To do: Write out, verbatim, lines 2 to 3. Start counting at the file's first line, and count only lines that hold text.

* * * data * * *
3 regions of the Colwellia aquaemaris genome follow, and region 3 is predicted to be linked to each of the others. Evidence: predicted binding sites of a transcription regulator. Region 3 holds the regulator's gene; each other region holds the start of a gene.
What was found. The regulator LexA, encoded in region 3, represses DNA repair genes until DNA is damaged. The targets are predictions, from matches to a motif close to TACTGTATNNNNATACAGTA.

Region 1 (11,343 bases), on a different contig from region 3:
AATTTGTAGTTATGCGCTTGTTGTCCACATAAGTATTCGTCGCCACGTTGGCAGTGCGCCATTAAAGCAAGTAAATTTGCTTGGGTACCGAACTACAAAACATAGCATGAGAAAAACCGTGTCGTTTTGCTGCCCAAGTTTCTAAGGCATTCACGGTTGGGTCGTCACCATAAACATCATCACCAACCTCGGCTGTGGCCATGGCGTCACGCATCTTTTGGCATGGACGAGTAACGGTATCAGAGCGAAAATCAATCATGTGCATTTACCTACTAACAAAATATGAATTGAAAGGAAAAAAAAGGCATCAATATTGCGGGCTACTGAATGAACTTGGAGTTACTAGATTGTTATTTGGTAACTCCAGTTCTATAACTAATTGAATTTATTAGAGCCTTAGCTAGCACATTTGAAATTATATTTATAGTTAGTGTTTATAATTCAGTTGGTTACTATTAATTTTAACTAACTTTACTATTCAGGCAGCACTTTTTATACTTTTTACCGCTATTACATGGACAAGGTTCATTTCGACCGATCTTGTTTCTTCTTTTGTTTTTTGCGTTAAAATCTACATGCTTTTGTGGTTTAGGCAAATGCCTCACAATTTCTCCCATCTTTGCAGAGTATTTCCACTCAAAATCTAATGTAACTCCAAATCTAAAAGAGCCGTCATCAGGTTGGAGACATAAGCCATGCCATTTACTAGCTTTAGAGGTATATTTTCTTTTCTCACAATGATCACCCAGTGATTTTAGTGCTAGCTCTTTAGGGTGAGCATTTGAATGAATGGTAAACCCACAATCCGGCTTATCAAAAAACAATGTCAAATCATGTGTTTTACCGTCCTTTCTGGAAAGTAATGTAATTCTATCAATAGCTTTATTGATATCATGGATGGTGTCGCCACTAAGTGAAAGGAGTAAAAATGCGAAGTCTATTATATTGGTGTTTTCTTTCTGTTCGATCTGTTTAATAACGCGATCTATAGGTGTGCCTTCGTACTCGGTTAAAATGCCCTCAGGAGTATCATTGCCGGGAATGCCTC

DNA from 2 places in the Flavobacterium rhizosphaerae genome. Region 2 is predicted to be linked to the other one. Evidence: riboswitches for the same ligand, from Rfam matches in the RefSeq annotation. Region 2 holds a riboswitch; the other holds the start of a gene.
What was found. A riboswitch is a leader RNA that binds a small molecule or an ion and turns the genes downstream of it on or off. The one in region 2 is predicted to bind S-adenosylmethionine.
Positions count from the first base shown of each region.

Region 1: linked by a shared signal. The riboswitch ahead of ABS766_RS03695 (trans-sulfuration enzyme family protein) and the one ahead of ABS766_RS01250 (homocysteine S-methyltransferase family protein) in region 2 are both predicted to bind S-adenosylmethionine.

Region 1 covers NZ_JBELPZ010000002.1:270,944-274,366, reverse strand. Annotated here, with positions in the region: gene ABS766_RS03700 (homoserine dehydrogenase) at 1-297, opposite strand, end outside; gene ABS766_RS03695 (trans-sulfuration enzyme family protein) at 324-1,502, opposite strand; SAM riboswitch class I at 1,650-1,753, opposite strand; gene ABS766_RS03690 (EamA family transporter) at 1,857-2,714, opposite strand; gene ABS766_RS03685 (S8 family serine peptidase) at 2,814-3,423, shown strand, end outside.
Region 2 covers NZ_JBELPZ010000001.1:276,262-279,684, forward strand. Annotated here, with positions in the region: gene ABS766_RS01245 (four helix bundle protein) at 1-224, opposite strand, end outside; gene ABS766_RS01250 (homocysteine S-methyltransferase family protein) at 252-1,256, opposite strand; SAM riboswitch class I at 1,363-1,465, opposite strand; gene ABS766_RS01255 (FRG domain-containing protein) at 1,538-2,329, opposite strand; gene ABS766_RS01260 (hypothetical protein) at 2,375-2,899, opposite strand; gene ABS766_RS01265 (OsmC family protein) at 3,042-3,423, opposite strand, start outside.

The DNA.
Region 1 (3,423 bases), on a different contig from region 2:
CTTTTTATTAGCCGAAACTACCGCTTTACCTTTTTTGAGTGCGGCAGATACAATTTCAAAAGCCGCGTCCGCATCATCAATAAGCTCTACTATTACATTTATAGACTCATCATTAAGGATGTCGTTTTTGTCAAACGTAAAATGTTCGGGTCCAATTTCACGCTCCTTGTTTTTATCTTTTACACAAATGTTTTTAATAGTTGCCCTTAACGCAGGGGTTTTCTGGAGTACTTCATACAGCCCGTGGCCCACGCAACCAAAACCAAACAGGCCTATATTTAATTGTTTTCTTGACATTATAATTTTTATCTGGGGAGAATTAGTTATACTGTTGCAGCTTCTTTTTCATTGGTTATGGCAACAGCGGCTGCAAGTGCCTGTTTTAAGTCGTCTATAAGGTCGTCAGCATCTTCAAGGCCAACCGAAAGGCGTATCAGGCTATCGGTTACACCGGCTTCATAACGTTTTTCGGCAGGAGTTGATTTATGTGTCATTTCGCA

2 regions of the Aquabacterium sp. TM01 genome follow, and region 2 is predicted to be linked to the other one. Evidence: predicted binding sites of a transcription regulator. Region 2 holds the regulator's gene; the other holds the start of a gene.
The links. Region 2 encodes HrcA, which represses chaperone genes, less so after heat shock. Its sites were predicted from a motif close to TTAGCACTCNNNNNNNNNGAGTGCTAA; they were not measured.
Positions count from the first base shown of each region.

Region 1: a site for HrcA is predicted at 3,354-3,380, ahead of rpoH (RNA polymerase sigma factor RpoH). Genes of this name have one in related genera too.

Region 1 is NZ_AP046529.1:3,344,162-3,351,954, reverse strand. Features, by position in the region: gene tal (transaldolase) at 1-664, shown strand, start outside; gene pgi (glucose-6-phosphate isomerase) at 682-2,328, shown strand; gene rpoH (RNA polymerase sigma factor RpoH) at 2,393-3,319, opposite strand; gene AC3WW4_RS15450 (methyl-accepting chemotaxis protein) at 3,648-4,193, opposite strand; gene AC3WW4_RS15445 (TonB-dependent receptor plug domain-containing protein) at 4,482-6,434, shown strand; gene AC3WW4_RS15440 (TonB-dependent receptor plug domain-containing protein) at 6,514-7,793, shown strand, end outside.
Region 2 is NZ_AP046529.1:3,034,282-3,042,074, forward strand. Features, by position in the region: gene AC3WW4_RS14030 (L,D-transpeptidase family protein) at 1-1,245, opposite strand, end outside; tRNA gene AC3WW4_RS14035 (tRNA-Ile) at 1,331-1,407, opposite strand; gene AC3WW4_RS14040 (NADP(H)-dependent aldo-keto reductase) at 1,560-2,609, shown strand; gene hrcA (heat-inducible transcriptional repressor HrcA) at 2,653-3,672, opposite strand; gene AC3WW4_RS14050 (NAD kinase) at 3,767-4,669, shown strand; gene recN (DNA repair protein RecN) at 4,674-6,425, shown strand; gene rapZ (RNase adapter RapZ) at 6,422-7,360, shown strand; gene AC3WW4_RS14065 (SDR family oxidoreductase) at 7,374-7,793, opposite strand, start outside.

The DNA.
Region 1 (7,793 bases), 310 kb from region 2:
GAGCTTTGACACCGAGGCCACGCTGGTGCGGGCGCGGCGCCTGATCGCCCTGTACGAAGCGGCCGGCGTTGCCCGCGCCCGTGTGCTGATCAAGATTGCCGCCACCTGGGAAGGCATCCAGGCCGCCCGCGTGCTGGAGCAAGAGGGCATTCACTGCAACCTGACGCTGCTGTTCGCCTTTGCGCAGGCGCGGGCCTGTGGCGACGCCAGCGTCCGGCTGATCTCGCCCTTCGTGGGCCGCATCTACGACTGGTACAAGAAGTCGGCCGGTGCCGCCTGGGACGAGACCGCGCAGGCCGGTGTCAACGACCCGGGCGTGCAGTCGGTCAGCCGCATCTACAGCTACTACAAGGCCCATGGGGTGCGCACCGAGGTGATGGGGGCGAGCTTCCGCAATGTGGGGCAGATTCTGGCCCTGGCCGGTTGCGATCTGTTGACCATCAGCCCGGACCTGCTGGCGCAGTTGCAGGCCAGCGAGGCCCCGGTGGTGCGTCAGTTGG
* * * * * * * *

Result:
What was found. The regulator LexA, encoded in region 3, represses DNA repair genes until DNA is damaged. The targets are predictions, from matches to a motif close to TACTGTATNNNNATACAGTA.

Region 1 (11,343 bases), on a different contig from region 3: